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News Briefs

Older Retirees Can Be Dropped From Insurance Plans

The New York Times -- WASHINGTON

The Equal Employment Opportunity Commission voted Thursday to allow employers to reduce or eliminate health benefits for retirees when they become eligible for Medicare at age 65.

The agency approved a final rule saying that such cuts do not violate the civil rights law banning age discrimination. The vote was 3-1, with Republicans lining up in favor of the rule and a Democrat opposing it.

Employers and some labor unions supported the change, saying it would help preserve coverage for early retirees. But AARP, which represents millions of Americans age 50 and older, strenuously objected.

The new rule creates a potentially explosive political issue, since it will create anxiety for many of the 12 million Medicare beneficiaries who also receive health benefits from their former employers.

“We are aware of the anxieties and misperceptions that have taken root,” said Cari M. Dominguez, chairwoman of the commission, which was deluged with letters from more than 50,000 AARP members opposing the rule.

Employer-sponsored health plans help retirees pay medical expenses not covered by Medicare. Those expenses could include co-payments and deductibles, the catastrophic costs of severe illness and the cost of preventive care and prescription drugs, beyond what Medicare might pay.

Senate Passes Bill Giving Crime Victims Rights During Cases

The New York Times -- WASHINGTON

The Senate voted overwhelmingly on Thursday to grant victims of federal crimes a new set of rights guaranteeing their participation in legal proceedings against the accused.

The legislation, long sought by victim advocacy groups, raced through the Senate on a 96-1 vote after its supporters earlier this week abandoned their efforts to enact the standards through a constitutional amendment.

Should the measure become law, victims will be entitled to be “reasonably heard” throughout the case against the accused. They must also be notified of public proceedings and if the offender is going to be released from custody.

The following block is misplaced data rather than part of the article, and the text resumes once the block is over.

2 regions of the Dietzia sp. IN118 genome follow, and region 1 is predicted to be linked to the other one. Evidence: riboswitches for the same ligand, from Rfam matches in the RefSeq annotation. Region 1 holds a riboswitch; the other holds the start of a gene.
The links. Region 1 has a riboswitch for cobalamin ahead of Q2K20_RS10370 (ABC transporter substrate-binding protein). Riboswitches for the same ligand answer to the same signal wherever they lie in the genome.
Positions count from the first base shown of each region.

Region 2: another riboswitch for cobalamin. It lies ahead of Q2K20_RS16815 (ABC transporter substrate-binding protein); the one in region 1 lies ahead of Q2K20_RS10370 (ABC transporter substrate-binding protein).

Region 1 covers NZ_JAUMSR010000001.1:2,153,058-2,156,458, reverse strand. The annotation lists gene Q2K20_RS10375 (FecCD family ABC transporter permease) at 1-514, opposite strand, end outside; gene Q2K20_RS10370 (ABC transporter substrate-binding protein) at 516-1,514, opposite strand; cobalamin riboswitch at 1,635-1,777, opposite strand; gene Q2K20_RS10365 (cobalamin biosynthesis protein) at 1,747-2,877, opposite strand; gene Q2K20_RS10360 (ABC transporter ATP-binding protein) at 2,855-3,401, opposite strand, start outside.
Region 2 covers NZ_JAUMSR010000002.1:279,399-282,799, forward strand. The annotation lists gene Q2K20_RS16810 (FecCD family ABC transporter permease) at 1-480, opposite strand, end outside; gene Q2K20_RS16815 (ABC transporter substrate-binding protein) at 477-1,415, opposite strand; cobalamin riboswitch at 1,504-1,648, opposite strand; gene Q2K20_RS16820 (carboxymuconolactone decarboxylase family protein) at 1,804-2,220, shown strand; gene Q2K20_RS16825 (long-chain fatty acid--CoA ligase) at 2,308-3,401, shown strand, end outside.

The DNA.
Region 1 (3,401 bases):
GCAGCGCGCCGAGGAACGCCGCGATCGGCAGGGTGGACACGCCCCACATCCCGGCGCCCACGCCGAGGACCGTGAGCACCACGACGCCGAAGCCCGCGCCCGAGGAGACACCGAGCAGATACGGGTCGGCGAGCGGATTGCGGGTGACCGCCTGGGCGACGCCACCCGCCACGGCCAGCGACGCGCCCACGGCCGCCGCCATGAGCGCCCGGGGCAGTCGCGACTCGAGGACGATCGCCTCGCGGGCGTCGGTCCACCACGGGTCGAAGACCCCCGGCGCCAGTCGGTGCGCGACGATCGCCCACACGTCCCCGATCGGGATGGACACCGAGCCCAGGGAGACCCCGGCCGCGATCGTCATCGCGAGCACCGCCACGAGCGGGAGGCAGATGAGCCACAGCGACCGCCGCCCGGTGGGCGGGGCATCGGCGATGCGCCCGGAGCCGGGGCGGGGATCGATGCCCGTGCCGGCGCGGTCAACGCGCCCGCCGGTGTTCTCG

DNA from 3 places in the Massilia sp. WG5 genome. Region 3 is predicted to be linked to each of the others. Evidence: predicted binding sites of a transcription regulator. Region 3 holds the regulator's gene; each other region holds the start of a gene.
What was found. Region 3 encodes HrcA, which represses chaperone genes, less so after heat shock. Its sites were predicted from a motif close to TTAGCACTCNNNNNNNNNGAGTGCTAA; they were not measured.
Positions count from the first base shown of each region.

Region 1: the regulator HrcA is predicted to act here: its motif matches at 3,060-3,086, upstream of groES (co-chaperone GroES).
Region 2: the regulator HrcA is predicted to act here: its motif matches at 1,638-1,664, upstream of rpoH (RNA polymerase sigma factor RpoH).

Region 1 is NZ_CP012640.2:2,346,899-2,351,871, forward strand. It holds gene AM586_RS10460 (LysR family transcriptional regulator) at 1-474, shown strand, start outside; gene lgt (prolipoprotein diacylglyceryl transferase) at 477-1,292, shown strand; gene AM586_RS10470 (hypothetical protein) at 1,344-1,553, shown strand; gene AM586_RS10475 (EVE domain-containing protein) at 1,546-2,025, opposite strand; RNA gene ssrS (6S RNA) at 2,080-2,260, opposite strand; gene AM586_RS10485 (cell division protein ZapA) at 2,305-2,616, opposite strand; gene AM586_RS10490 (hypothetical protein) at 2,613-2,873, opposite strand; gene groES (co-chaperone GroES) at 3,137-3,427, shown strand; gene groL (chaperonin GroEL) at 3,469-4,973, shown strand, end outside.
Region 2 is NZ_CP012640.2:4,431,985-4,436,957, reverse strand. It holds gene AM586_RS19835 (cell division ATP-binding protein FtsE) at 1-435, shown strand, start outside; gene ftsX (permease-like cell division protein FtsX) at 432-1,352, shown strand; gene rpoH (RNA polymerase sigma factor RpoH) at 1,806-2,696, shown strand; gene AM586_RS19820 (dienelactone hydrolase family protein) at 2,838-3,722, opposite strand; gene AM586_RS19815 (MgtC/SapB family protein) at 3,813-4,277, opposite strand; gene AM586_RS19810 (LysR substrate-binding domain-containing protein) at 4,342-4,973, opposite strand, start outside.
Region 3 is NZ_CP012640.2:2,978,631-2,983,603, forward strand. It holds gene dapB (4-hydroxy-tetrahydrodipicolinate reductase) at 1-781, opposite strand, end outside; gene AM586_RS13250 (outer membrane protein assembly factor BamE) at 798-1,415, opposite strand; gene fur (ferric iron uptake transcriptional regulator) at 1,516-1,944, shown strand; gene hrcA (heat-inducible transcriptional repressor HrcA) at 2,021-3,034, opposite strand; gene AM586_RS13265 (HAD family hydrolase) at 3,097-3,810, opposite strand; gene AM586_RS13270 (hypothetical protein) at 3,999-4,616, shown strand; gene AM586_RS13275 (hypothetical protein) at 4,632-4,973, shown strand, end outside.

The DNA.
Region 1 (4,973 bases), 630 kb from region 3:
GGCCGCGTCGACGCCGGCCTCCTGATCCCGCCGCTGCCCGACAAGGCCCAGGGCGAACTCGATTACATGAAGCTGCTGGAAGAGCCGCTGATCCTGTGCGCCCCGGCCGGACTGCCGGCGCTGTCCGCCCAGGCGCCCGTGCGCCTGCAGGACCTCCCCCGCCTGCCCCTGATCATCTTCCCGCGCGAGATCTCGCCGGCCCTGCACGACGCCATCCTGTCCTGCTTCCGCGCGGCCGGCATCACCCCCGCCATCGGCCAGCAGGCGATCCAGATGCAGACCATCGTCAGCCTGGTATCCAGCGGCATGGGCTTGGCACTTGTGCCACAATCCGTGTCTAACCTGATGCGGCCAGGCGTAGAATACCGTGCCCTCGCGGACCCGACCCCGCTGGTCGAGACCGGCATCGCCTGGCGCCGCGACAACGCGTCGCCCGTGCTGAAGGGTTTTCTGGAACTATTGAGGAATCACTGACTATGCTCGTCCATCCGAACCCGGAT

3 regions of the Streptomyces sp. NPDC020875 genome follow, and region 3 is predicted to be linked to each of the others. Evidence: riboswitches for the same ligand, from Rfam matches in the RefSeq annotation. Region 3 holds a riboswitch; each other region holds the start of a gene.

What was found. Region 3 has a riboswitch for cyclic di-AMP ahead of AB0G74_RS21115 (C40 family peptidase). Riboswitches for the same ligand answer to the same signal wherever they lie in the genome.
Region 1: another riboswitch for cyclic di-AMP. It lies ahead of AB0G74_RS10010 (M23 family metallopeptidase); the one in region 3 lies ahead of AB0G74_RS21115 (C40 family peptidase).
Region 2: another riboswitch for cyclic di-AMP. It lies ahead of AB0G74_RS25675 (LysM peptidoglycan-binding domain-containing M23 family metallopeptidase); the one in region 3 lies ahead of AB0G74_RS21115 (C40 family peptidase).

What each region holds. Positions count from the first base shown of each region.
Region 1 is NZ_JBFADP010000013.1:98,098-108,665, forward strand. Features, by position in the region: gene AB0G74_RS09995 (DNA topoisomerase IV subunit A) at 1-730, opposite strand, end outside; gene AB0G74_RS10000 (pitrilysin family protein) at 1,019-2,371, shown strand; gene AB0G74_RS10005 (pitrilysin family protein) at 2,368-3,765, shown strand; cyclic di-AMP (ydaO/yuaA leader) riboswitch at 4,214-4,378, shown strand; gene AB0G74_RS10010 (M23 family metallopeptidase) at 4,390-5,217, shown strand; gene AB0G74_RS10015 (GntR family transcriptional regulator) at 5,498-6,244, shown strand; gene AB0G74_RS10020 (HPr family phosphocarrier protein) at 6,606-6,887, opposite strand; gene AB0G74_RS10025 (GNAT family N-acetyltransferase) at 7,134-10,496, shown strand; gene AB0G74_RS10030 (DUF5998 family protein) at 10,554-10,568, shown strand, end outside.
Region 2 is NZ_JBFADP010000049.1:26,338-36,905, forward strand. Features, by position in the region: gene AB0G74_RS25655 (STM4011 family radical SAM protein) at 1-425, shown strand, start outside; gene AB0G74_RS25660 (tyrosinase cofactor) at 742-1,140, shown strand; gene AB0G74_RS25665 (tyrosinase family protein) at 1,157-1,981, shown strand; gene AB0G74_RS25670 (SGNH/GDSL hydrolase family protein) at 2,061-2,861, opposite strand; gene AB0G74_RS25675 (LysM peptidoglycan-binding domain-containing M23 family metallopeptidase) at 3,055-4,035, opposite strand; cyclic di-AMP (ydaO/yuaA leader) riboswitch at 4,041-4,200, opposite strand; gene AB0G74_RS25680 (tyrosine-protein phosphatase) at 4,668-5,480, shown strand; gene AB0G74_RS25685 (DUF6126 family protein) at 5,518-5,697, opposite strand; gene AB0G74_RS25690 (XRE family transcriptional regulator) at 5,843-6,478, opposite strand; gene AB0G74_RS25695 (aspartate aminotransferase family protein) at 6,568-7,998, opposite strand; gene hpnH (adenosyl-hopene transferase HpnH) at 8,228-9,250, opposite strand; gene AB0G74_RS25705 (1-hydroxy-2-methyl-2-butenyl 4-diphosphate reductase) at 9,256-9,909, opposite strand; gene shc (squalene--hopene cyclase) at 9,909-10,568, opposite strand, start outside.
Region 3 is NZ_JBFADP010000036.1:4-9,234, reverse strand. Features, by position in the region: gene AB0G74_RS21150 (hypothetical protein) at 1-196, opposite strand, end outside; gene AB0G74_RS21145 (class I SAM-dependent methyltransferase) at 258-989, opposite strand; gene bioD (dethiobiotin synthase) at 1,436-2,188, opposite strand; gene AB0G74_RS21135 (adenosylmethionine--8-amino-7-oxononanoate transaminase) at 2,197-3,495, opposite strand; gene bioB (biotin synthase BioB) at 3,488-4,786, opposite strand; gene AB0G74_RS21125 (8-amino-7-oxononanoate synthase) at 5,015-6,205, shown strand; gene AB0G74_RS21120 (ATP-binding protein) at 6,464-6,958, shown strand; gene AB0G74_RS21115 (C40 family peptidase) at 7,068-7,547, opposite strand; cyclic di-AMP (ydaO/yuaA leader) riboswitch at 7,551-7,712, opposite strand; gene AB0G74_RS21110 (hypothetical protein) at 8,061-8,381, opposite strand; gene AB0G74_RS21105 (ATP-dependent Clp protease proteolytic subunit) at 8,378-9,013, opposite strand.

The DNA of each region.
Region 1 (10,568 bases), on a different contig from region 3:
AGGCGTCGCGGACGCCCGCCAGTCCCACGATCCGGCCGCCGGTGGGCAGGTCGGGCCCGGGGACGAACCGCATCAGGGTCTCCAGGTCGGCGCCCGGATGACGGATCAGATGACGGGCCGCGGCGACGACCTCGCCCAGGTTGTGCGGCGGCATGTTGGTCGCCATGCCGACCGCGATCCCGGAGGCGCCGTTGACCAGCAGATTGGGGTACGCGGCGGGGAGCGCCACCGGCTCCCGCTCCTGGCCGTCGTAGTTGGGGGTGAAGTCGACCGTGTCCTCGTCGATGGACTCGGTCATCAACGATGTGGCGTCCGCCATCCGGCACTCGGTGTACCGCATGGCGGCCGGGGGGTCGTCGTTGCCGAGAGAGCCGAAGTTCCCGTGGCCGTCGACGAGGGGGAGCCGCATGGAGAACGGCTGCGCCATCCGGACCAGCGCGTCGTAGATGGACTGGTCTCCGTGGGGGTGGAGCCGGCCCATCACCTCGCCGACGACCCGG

“I can’t tell you how many victims who may have testified against their assailant live in dread of the fact that an assailant will be released, they won’t know it, they won’t be able to protect themselves and the assailant will come after them,” said Sen. Dianne Feinstein, D-Calif., a co-author of the legislation.

Supporters of the legislation predicted that it will be passed by the House and enacted into law.

Up To 3,000 Killed Or Hurt In North Korean Rail Blast

The New York Times -- SEOUL, South Korea

Two trains loaded with fuel collided and exploded in a North Korean railroad station Thursday, killing or injuring an estimated 3,000 people, according to news reports from South Korea.

“We’ve obtained the information that there was a large explosion near Ryongchon Station,” near the Chinese border, a South Korea Defense Ministry official told the South Korean news agency Yonhap on Thursday.

The official asked to remain anonymous, a common practice in cases like this one in which South Korean government officials make efforts to avoid offending their secretive and militarily powerful neighbor.

“The station was destroyed as if hit by a bombardment and debris flew high into the sky,” Yonhap said, quoting unidentified Chinese sources.